United States District Court, D. Oregon
CASCADIA WILDLANDS, an Oregon nonprofit corporation; and OREGON WILD, an Oregon nonprofit corporation, Plaintiffs,
BUREAU OF LAND MANAGEMENT, a federal agency, Defendant, and SENECA SAWMILL COMPANY, an Oregon corporation, Defendant-Intervenor.
OPINION AND ORDER
Michael McShane, United States District Judge
Cascadia Wildlands and Oregon Wild bring this action for
declaratory and injunctive relief under the Administrative
Procedure Act (“APA”), 5 U.S.C. §§ 701
et seq., alleging that Defendant-the United States
Bureau of Land Management (“BLM”)-violated (1)
the Federal Land Policy and Management Act
(“FLPMA”), 43 U.S.C. §§ 302 et
seq., by authorizing regeneration
harvesting in the Willamalane Non-Motorized Trails
Extensive Recreation Management Area; and (2) the National
Environmental Policy Act (“NEPA”), 42 U.S.C.
§§ 4321 et seq., and controlling
regulations by stating an unreasonably narrow purpose and
need, failing to consider reasonable and feasible
alternatives, and failing to take the requisite hard look at
the proposed action’s potential environment impacts.
Pls.’ Am. Compl. ¶¶ 1–2, ECF No. 2.
Plaintiffs allege that the timber harvest will increase fire
hazard levels to adjacent communities, degrade the
area’s scenic quality, and reduce recreational
opportunities. Pls.’ Mem. 3, 12–18, ECF No. 16.
Plaintiffs ask the Court to vacate and set aside the Decision
Record and remand the matter back to BLM. Pls.’ Compl.
18; Pls.’ Mot. 2, ECF No. 16. Plaintiffs, BLM, and
Defendant-Intervenor Seneca Sawmill Company
(“Seneca”) filed a Motion and Cross-Motions for
Summary Judgment on the claims in this case. ECF Nos. 16, 22,
BLM arbitrarily and capriciously failed to designate a
Recreation Management Zone and did not fully analyze and
publicly disclose the degree of fire hazard,
Plaintiff’s Motion for Summary Judgment (ECF No. 16) is
GRANTED in part and Defendant and
Defendant-Intervenor’s Cross-Motions for Summary
Judgment (ECF Nos. 22 and 23) are DENIED in part. Because BLM
authorized the Pedal Power timber sale consistent with the
applicable management directives, adequately evaluated its
effects on targeted visitor activities, quality recreation,
and anticipated benefits, took a hard look at its potential
impact on recreational experiences, and adequately analyzed
reasonable alternatives, Defendant and Defendant-
Intervenor’s Cross-Motions for Summary Judgment (ECF
Nos. 22 and 23) are GRANTED in part and Plaintiff’s
Motion for Summary Judgment (ECF No. 16) is DENIED in part.
conducted spatial analysis to identify and designate various
recreation areas near Oregon’s population centers under
its 2016 Northwestern and Coastal Oregon Record of Decision
and Resource Management Plan (“2016 RMP”).
Pls.’ Mem. 3–4. The 2016 RMP governs
approximately 1.3 million acres of land in the Coos Bay,
Eugene, Salem, and Roseburg Districts. Pls.’ Mem. 4.
BLM designated various Recreation Management Areas and
Extensive Recreation Management Areas to protect and enhance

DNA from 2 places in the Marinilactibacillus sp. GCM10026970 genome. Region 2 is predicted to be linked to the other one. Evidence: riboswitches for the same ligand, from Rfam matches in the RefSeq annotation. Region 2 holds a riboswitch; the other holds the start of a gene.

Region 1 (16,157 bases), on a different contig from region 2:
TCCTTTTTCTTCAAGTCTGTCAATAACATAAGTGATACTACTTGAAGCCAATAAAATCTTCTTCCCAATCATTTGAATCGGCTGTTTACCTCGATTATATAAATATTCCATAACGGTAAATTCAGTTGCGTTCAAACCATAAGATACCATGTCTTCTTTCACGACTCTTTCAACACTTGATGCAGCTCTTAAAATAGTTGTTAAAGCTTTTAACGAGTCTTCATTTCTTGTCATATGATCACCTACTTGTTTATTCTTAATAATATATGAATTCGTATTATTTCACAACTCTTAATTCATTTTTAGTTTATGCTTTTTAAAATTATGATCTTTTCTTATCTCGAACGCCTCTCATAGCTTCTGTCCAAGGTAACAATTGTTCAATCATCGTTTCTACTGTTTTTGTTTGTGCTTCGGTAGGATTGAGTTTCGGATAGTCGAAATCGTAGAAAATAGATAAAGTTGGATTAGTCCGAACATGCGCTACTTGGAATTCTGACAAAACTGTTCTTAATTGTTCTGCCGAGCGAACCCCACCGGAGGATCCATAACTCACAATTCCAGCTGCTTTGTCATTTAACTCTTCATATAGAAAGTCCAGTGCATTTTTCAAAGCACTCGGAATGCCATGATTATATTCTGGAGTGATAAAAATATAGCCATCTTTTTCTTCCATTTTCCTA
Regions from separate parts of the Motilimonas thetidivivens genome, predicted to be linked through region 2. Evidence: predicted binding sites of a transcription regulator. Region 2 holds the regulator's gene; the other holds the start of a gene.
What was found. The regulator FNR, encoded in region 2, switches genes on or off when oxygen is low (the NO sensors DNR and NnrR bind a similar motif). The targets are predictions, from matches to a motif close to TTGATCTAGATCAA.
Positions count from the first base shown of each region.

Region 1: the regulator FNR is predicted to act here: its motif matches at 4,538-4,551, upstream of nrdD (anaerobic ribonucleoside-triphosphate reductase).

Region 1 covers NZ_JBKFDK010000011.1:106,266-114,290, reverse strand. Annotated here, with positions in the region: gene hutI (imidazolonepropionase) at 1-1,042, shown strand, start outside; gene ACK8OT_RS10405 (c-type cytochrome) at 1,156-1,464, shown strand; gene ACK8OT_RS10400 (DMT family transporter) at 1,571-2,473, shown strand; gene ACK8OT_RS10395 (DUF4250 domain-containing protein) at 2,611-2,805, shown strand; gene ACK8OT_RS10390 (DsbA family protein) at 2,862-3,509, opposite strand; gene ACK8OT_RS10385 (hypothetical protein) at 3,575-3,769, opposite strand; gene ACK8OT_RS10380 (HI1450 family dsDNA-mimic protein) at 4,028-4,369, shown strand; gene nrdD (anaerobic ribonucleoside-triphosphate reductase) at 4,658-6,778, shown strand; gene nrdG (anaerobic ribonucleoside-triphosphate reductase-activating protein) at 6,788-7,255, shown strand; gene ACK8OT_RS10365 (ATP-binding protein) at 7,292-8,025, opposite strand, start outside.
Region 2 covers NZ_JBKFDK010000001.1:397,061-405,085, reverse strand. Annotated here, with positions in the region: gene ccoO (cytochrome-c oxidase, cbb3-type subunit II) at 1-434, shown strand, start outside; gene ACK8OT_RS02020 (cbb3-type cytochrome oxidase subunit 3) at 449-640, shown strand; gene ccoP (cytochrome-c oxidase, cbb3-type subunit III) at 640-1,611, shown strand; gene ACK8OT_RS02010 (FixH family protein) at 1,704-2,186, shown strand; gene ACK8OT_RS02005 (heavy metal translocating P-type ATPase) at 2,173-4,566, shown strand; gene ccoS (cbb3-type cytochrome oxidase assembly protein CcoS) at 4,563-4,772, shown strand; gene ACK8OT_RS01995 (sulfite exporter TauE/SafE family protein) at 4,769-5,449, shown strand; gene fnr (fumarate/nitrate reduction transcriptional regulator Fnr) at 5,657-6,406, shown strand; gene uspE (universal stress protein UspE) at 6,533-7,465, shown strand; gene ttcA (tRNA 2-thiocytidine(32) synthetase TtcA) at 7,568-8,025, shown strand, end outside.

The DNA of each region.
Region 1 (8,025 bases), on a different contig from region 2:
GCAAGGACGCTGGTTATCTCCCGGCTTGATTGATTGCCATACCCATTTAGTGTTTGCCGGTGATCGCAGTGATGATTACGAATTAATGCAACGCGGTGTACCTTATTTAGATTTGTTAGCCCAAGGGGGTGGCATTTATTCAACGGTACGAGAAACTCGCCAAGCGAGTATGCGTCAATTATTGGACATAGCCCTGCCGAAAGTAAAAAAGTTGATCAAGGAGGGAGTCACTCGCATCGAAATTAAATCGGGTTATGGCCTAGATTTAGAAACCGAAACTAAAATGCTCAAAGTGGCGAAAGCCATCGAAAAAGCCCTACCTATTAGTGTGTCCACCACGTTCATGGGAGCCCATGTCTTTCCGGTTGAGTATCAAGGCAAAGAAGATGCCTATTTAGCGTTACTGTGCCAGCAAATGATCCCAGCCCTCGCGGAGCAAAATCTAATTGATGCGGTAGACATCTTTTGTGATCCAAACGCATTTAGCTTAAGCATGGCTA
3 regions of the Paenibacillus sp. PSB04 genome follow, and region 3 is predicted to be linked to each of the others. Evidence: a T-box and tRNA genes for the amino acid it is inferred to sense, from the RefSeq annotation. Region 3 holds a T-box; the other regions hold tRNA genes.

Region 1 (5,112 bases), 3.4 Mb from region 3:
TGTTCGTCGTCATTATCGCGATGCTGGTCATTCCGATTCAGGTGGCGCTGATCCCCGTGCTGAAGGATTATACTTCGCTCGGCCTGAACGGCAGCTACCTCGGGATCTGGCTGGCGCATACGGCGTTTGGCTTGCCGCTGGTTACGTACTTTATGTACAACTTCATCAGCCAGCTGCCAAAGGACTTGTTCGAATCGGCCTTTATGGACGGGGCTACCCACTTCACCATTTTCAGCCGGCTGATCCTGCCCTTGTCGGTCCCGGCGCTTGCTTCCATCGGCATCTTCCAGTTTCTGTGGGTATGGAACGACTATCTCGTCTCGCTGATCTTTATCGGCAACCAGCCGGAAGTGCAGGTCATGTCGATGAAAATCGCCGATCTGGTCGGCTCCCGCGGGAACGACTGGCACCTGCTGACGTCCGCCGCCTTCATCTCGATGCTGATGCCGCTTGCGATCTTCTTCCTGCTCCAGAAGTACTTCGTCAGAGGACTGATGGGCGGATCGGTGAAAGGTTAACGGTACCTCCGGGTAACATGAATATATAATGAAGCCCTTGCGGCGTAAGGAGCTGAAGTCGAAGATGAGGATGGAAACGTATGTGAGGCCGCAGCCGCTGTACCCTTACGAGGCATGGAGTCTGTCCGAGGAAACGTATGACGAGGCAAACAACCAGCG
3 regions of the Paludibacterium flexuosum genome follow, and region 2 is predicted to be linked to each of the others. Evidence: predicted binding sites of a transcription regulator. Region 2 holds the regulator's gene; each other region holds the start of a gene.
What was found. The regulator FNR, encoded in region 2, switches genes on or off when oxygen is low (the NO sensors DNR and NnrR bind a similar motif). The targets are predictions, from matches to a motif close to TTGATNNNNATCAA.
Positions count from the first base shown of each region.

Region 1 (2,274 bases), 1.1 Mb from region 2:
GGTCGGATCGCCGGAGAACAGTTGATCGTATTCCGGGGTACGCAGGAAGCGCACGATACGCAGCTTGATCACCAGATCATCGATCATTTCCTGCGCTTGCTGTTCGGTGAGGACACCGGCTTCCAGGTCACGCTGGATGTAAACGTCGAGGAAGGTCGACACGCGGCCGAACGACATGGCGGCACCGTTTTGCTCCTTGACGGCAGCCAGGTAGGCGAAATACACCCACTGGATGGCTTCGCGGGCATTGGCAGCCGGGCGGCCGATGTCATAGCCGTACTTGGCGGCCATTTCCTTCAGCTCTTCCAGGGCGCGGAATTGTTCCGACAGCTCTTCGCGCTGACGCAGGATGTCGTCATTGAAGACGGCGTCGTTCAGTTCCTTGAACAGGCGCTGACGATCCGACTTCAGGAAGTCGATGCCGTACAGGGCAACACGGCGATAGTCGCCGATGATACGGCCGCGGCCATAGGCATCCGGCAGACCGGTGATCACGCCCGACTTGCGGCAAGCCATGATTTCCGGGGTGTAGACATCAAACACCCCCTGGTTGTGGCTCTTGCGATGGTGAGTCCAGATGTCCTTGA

recreation and scenery. Id. The 2016 RMP directs BLM
to manage these areas in accordance with “specific
planning frameworks, ” including recreation values,
types of visitors, objectives, actions, and allowable use
restrictions. Id. It also established five land
allocations, which overlap with Resource Management Areas.
Willamalane Parks and Recreation District acquired the
Thurston Hills Natural Area for preservation and development
of a hiking and biking trail. Pls.’ Mem. 5. They
formally collaborated with BLM, which manages land
immediately adjacent to the area, to collaborate on a
connected trail system. Id.; Def.’s Mem. 6,
ECF No. 22. BLM officially designated this 1, 058-acre area,
located in the Upper Willamette Resource Area of BLM’s
Northwest Oregon District within Springfield city limits, as
the Willamalane Non-Motorized Trails Extensive Recreation
Management Area (“Willamalane ERMA”). Pls.’
Mem. 1, 5; Def.’s Mem. 1.
Willamalane ERMA was intended for recreational development
consistent with the Willamalane Parks and Recreation
District’s goals to preserve views, enhance wildlife
habitat and sensitive areas, and provide recreation
opportunities. Pls.’ Mem. 6. Plaintiffs acknowledge
that the Willamalane ERMA was also designed to allow for
resource management and uses but argue that its designation
requires specific management consideration regarding
“recreational use, demand, visitor experiences and
related program investments.” Pls.’ Mem. 6.
Fifty-five percent of the Willamalane ERMA overlaps with
Harvest Land Base lands, which BLM manages for
sustained-yield timber production under the 2016 RMP and the
Oregon & California Revested Lands Act of 1937
(“O&C Act”), 42 U.S.C. §
2601. Pls.’ Mem. 6; Def.’s Mem.
1–2. According to Seneca, because the Harvest Land Base
land use allocation “implements a statutory mandate for
‘permanent forest production’ as a dominant use,
” the Harvest Land Base management direction always
controls. Def.-Intervenor’s Mot. 4, ECF No. 23 (citing
AR 11241 (explaining that Extensive Recreation Management
Area direction applies to the extent that it is consistent
with the underlying land use allocation’s management
early 2017, BLM began planning a proposal to develop a
non-motorized trails network and timber sale in the
Willamalane ERMA-the Thurston Hills Non-Motorized Trails and
Forest Management Project. Pls.’ Mem. 7; Def.’s
Mem. 2. BLM issued a public scoping notice for the Project in